The firm developing a tiny disposable computer has an agreement with a Taiwan semiconductor company to mass produce the ASIC at the heart of the throwaway product that can collect, process, and exchange several pages of encrypted data.
“We'll be able to have the ASIC [produced] in millions by the fall,” said Cypak AB's marketing director, Stina Ehrensvard, in an interview Thursday. Ehrensvard declined to reveal whom the “major” semiconductor manufacturer is. “That little chip is our core product.”
The Stockholm-based firm is wrapping up evaluation trials with the Swedish and German post offices, two Swedish university hospitals, and pharmaceutical firms in both the U.S. and Sweden.
The ASIC, with 32k of memory, is just 0.3 millimeters in height--small enough to be incorporated into the standard 0.8 millimeter-deep credit card. The paperboard computer is created using conductive ink. Its data can be read by two kinds of reader technologies--one is RFID-based and complies with the ISO 15963 standard, and the other is a cheaper proprietary device designed by Cypak. The typical configuration also includes a microscopic antenna.
The processor--factory-programmed with a unique 32-bit identity--has 32kbytes of non-volatile memory. It utilizes a lithium-manganese battery with an active minimum life of two years. The PC reader uses a Cypak-developed report generator and a Microsoft Windows ActiveX-component driver. Data can be downloaded to popular applications, such as Excel.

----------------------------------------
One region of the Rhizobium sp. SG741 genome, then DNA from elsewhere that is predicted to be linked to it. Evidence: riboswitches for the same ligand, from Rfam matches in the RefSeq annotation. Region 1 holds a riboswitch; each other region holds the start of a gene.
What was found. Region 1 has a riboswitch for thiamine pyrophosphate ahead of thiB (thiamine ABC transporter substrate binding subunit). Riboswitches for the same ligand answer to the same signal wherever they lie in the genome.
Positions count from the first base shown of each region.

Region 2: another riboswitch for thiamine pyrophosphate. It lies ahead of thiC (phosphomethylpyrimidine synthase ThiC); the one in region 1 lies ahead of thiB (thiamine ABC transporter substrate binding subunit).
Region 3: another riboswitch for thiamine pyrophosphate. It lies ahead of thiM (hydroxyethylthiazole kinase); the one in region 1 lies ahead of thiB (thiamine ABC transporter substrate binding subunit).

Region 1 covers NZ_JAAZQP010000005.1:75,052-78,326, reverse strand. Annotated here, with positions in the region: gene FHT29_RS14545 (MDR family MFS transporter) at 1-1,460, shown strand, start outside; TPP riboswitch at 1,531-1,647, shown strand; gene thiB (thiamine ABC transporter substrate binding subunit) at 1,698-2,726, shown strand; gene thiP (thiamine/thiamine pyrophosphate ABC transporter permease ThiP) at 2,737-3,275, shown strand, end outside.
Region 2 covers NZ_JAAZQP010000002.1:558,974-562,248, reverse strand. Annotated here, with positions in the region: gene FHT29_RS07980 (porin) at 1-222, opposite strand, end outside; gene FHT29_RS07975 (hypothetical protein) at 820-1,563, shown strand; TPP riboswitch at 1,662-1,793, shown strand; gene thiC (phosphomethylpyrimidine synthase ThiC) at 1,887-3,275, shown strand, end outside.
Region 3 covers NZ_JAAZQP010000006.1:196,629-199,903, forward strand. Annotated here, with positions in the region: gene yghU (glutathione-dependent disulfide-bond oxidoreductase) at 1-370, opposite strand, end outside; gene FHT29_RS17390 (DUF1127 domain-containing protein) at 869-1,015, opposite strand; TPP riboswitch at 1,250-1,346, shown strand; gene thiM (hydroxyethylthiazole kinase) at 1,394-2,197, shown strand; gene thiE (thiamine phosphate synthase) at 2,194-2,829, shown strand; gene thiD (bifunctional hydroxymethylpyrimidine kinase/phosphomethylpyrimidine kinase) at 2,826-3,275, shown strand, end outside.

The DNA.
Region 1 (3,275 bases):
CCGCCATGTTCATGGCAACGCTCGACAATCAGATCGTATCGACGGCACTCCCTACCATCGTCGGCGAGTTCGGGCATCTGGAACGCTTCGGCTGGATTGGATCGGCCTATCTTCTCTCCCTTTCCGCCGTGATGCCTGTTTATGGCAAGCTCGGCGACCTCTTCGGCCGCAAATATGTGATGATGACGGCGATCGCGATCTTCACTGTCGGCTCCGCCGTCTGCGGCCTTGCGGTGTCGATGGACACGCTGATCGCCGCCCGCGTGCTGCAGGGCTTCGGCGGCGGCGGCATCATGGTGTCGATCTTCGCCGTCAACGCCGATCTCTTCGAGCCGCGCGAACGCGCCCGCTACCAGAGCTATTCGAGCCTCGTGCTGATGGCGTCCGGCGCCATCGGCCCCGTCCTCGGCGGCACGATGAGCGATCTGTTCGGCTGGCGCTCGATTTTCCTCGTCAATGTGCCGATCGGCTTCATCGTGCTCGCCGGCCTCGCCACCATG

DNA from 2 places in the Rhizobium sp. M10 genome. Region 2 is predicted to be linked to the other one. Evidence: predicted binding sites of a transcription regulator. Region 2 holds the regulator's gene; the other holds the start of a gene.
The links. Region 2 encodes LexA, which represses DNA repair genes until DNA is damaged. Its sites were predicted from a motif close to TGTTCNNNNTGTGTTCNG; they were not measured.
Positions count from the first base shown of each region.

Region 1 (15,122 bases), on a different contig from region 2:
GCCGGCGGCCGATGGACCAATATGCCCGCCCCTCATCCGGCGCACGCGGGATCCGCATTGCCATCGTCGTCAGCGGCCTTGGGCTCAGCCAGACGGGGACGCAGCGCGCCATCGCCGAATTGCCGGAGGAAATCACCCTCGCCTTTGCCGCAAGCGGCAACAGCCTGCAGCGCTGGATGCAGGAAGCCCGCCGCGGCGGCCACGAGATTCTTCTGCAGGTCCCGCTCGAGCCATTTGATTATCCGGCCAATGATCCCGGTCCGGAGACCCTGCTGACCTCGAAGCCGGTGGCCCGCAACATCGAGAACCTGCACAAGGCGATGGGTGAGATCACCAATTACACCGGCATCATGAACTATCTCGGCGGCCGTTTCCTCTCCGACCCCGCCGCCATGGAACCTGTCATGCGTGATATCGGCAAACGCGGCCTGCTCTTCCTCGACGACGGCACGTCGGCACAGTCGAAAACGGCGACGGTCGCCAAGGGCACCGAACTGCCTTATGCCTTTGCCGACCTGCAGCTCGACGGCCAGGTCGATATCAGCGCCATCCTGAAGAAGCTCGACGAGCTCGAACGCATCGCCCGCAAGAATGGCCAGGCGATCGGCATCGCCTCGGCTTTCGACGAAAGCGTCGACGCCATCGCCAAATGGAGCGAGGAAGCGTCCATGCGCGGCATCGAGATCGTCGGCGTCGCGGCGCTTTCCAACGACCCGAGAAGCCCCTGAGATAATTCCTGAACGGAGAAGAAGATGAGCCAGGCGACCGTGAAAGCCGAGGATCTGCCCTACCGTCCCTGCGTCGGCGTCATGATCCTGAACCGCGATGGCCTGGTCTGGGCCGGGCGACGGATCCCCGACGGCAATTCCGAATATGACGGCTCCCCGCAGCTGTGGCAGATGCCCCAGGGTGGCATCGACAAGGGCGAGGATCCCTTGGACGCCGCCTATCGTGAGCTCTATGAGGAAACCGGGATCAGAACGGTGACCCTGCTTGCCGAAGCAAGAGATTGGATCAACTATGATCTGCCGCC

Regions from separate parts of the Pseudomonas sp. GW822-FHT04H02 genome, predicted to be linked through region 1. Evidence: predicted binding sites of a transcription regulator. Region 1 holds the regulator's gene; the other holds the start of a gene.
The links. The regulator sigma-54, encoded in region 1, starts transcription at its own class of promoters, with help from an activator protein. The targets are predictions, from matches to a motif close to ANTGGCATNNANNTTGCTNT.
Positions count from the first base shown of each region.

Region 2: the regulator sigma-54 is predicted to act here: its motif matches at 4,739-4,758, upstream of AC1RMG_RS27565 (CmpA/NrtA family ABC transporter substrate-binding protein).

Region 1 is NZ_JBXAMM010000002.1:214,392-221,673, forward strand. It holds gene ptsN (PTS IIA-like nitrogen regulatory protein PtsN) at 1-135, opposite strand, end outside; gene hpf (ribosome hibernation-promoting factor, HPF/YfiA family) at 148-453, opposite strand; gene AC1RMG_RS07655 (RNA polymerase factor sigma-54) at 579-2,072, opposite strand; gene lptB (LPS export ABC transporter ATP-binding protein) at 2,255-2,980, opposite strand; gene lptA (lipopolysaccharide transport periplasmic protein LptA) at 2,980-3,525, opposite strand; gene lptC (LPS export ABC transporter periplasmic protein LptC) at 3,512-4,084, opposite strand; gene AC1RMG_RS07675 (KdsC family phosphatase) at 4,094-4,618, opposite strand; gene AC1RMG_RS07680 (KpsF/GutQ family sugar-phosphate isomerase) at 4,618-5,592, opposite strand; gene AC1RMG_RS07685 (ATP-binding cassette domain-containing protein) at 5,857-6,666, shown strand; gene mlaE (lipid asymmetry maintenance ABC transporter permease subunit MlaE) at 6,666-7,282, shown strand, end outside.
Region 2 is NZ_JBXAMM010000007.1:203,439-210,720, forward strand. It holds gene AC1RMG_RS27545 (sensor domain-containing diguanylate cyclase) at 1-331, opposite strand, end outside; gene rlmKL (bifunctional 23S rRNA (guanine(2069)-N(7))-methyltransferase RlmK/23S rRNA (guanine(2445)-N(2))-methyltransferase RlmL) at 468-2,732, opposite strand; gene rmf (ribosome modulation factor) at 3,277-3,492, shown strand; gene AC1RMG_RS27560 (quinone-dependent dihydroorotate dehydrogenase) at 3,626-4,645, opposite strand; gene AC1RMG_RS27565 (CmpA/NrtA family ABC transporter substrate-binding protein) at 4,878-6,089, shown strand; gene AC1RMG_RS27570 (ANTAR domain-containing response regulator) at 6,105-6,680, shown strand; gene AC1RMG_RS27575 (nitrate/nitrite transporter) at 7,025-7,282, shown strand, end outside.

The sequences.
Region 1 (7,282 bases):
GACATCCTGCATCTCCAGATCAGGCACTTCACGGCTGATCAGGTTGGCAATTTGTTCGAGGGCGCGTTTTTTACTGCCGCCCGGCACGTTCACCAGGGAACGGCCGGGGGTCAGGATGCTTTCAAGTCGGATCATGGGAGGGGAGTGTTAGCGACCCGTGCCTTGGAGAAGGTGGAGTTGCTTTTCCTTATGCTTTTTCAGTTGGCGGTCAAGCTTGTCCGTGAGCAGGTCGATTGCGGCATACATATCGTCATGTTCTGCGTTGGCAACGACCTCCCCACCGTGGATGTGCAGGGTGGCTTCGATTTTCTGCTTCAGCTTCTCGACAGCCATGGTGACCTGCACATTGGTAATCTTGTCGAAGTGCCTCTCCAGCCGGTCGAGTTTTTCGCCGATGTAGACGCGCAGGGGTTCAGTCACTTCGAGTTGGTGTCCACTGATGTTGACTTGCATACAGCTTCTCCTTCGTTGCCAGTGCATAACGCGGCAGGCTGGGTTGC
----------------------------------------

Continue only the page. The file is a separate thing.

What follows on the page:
“It has much more intelligence than a bar code,” said Ehrensvard, describing a trial underway with the German Post Office. “Our secure courier packaging is now being tested in a field trial by the Deutsche Post and DHL [a courier company] in the product form of tamper-proof envelopes. The envelope tells the receiver about content, sender, when it was closed, when and if it was tampered with--all before it has been opened.”
The German trial stemmed from an ongoing program with the Swedish Post Office to design and test the electronic sealing and tamper proofing of Cypak boxes, which are called SecurePak
While Cypak had to develop interfaces and readers for the disposable computer, the company, according to Ehrensvard, is focusing on selling just its ASIC chip. She said the disposable-computing product is small enough to be integrated into books, passports, and credit cards.
The firm is targeting its Intelligent Pharmaceutical Packaging (IPP) product concept at pharmaceutical firms. A trial at the University of Lund's hospital is underway with 1200 IPP packages. Cypak believes the IPP packaging--enabling control of medication dosage and accurate tracking--can offer widespread, inexpensive use. The computer enables users to time-stamp medicine dosages, which can be integrated with a patient's electronic diary. Another feature produces sound reminders.
In the U.S., Cypak has an agreement with MeadWestvaco Healthcare Packaging to market its products and technology in the Americas.
The firm has software-developer kits, as well as evaluation kits for testing the IPP and SecurePak products. Ehrensvard said Cypak will be prepared to mass-produce millions of its core ASIC-technology products this fall.
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